United States: Thoughts On The Creation, Protection, And Enforcement Of Brand Identity

Last Updated: June 5 2013
Article by John C. Blattner


Sooner or later (probably sooner - I've seen a flurry of these recently), someone in your organization is going to get an ominous-sounding email something like this:

Dear CEO/Principal,

We are the department of registration service in China. we have something need to confirm with you. We formally received an application. One company which called "XYZ Investment Limited".are applying to register "[your trademark]" as net brand and some CN domain names. After our initial examination, we found that the net brand applied for registration are as same as your company's name and trademark. If your company has not authorized the aforesaid company to register these, Please contact us as soon as possible.In addition, we hereby affirm that our time limit for dissent application is 7 days. If your company files no dissent within the time limit, we will unconditionally approve the application submitted by "XYZ Investment Limited."

The sender of the message reproduced above (with some elements changed) was not an official agency at all, just a domain name registrar trying to scare one of my clients into spending too much money on obscure domain names the client didn't need. It looks like a classic protection racket: "Pay us to spare you the calamity we will otherwise bring down upon you." But the threat is hollow - the alleged infringer ("XYZ Investment Limited") is almost certainly a complete fabrication, not someone who actually wants to register your trademark as a domain name. Even so, I've had several clients become alarmed by messages like this.

The giveaway (aside from the pidgin English) is the reference to the sender's "initial examination" of the third-party application, and the "discovery" of my client's trademark rights. The fact is that domain name registrars do not - repeat, do not - examine proposed domain names, or investigate anyone's trademark rights. Applying for a domain name is a purely automated process. If the particular string of letters and numbers you want isn't taken, it's yours - whether it infringes someone else's trademark or not.

When you get an e-mail like this, ask yourself whether you really need any domain names with the China national suffix (".cn"). You probably don't: Dot-com web sites are readily accessible in China, which like all other countries in the world uses the ".com" suffix more than any other. And ".cn" domain names are actually quite complicated and expensive to obtain. If you do have reason to pursue a ".cn" domain name, ask your trademark attorney to put you in touch with a reputable agent in China. Otherwise just hit the "delete" button on the bogus solicitation.


A recent Saturday morning found your intrepid correspondent boarding a pre-dawn motor coach bound for a ritzy golf course in the oil-rich suburbs of Dallas, Texas.

It's called Tour 18, and it's one of a growing chain of courses at which every hole is a life-size replica of a hole from some other well-known course that is steeped in PGA Tour history. At the Dallas Tour 18, for example, the ninth hole is a virtual carbon copy of the island-green No. 17 at TPC Sawgrass, where the best golfers in the world routinely plop wedge shots into the water during The Players Championship. The three finishing holes at the Dallas course are replicas of Augusta National's infamous "Amen Corner." And so on.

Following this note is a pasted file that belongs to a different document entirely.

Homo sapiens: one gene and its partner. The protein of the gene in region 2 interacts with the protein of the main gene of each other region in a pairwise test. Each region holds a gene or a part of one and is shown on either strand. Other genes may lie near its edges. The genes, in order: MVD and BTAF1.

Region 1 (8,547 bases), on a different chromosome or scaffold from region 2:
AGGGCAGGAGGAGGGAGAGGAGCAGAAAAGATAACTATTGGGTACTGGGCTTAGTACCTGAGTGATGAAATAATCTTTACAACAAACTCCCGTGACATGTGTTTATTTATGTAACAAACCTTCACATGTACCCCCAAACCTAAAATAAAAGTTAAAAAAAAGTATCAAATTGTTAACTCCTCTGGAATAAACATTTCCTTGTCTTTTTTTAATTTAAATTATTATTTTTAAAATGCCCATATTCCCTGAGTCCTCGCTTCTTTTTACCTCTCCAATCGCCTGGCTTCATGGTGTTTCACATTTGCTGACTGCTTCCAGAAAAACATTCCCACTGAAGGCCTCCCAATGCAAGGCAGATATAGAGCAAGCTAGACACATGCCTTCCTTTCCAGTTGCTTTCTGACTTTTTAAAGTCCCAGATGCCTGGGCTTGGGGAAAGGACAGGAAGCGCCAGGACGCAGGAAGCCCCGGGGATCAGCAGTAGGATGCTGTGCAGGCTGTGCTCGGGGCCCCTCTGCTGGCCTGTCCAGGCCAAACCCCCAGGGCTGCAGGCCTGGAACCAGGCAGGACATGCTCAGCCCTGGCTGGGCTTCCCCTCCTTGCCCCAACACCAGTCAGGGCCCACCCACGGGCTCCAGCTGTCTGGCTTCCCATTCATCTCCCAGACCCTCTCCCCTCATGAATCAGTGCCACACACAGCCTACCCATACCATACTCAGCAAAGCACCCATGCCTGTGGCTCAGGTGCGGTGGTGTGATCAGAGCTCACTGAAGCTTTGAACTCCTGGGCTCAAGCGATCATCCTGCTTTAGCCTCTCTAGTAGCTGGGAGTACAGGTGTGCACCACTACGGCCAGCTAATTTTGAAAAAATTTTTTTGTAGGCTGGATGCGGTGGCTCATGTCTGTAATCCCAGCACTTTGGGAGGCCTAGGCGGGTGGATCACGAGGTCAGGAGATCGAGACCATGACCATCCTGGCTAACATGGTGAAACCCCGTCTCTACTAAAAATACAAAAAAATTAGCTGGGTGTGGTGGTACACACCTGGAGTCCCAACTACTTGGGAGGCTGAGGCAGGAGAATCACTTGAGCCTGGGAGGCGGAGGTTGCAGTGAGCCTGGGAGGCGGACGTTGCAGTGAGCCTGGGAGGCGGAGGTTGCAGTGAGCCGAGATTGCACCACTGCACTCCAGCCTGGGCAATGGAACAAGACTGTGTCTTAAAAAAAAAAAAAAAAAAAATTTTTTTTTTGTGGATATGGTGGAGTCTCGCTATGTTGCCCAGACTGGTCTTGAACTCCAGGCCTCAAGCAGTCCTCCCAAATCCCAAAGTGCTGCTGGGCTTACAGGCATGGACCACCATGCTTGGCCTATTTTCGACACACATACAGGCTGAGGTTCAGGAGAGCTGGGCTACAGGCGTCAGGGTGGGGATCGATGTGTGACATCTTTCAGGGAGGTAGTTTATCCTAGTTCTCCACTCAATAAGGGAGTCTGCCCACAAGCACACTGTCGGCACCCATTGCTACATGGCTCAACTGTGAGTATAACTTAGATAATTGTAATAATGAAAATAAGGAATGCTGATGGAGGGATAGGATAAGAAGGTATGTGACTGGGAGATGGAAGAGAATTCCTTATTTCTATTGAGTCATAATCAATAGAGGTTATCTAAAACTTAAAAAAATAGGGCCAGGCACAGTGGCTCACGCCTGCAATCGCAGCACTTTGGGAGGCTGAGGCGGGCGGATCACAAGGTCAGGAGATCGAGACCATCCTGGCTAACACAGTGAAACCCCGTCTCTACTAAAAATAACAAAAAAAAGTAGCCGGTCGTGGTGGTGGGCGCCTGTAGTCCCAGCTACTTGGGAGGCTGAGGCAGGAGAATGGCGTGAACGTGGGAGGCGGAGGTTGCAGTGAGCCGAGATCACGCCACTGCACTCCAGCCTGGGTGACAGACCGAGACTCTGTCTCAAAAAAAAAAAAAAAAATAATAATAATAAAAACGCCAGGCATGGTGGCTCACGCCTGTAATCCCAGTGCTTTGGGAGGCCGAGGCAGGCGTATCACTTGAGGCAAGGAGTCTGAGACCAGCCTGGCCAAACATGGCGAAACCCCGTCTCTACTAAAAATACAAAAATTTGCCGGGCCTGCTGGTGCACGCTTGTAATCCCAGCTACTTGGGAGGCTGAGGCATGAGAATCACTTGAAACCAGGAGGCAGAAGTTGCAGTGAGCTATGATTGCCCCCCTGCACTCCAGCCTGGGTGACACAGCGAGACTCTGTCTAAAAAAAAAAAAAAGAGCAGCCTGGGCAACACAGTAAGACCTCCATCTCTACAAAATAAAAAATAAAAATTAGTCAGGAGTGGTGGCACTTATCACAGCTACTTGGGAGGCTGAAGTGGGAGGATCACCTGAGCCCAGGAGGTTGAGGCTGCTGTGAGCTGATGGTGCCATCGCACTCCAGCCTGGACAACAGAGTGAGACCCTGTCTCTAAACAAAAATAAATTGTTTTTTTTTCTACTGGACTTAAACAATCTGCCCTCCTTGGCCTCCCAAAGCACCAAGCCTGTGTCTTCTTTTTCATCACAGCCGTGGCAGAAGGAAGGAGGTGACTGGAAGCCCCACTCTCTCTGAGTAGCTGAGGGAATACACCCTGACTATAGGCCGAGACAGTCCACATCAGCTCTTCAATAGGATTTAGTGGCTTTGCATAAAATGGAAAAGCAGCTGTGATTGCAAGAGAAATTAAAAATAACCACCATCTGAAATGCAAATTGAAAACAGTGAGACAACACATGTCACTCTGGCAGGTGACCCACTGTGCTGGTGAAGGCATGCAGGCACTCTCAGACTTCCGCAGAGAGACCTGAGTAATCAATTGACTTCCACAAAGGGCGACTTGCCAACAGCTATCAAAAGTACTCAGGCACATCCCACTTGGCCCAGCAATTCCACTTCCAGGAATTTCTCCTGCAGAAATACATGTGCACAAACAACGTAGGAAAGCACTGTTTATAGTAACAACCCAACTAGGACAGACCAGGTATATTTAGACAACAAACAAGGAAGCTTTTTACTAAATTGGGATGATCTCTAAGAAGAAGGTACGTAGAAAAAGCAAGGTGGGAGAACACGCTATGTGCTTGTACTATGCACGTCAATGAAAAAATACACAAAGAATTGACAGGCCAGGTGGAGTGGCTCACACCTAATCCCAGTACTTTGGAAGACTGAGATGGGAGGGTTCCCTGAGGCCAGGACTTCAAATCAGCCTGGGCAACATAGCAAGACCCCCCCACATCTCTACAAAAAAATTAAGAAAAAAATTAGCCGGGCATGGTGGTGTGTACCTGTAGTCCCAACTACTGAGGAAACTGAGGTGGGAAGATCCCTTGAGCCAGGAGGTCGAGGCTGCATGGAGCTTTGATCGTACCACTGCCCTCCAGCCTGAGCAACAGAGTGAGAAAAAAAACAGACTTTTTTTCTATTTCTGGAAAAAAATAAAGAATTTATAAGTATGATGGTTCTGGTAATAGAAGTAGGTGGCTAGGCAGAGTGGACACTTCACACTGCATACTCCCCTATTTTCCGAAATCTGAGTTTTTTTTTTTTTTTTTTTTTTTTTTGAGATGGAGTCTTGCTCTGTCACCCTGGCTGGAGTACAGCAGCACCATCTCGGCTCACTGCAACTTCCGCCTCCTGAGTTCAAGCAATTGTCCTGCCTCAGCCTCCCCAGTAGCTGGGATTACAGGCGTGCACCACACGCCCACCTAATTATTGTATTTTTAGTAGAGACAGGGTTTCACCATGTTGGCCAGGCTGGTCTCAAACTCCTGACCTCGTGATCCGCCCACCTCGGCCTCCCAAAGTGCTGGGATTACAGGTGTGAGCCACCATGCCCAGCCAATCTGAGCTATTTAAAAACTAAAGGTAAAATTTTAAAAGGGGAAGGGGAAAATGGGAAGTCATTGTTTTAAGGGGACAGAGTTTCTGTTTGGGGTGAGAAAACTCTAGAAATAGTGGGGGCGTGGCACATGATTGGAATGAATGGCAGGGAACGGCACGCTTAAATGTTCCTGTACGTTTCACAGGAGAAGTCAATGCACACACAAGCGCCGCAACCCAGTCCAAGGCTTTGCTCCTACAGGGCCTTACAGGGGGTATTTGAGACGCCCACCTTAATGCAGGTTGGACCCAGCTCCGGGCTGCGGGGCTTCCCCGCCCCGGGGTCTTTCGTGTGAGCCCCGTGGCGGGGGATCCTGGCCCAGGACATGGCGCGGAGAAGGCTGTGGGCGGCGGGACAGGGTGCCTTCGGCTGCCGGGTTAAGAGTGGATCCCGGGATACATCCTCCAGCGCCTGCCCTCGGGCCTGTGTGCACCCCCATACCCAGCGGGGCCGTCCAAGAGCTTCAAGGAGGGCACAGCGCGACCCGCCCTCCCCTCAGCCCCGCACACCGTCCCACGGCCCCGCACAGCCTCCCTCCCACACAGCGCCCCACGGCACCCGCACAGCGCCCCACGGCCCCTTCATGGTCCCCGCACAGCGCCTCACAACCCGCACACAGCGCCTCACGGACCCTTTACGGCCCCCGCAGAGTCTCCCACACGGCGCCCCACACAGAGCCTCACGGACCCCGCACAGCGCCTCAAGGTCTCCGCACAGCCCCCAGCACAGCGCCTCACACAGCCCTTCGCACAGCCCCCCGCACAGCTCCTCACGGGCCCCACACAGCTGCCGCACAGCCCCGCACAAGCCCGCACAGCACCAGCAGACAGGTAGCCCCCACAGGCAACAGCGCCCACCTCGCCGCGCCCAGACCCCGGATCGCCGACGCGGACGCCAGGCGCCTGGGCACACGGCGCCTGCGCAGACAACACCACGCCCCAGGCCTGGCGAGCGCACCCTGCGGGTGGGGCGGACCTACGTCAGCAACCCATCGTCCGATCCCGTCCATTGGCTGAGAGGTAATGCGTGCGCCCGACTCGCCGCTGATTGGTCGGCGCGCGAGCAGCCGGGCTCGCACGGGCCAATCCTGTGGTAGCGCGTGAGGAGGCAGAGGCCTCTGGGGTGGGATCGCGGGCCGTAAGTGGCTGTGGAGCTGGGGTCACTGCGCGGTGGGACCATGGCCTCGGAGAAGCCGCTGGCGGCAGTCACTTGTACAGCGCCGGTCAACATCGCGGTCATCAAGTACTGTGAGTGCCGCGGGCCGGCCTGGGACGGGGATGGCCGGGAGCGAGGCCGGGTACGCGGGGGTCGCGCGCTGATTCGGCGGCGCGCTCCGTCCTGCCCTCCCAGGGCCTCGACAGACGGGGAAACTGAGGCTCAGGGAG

So what, you ask, was I doing on this pilgrimage? Simple: conducting legal research.

The first Tour 18 course opened in 1992, and soon became the subject of (what else?) a lawsuit. The plaintiffs were the owners of the renowned Pebble Beach, Sea Pines, and Pinehurst golf courses, who felt that their "trademark" holes were - well, were their trademarks. The courts disagreed, which is why the original Houston course has since been joined by similar tracks in Dallas and elsewhere. This rich legal history made Tour 18 the perfect venue for an outing sponsored by participants at the 2013 Annual Meeting of the International Trademark Association, attended by almost 10,000 branding professionals, including yours truly.

I can't tell you my score, because we played as teams rather than as individuals. I can, however, tell you that these golf holes didn't become famous for being easy, and that if I had played my own ball my score would have been stratospheric. As it happens, my team won, but I had very little to do with that. (I did, however, safely land my ball on the ersatz TPC Sawgrass island green. Take that, Sergio!)


In the wake of the April 15 bombings during the Boston Marathon, the phrase "Boston Strong" became a rallying cry for the city's gritty resolve in facing the aftermath of the attack. Proving once again that no cultural meme goes unexploited, the phrase also became a popular would-be trademark. Before a week had passed, no fewer than eight applications were filed in the US Patent and Trademark Office to register BOSTON STRONG as a trademark for goods ranging from t-shirts to jewelry to beer to coffee beans.

Some commentators expressed dismay that anyone might be allowed to claim exclusive rights in a slogan that came to prominence arose under such patriotically-charged circumstances. A seldom-exercised provision of the Trademark Act permits the PTO to refuse registration to marks that "may disparage or falsely suggest a connection with... institutions, beliefs, or national symbols." Whether the phrase "Boston Strong" rises to the level of a "national symbol" remains to be seen.

The content of this article is intended to provide a general guide to the subject matter. Specialist advice should be sought about your specific circumstances.

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John C. Blattner
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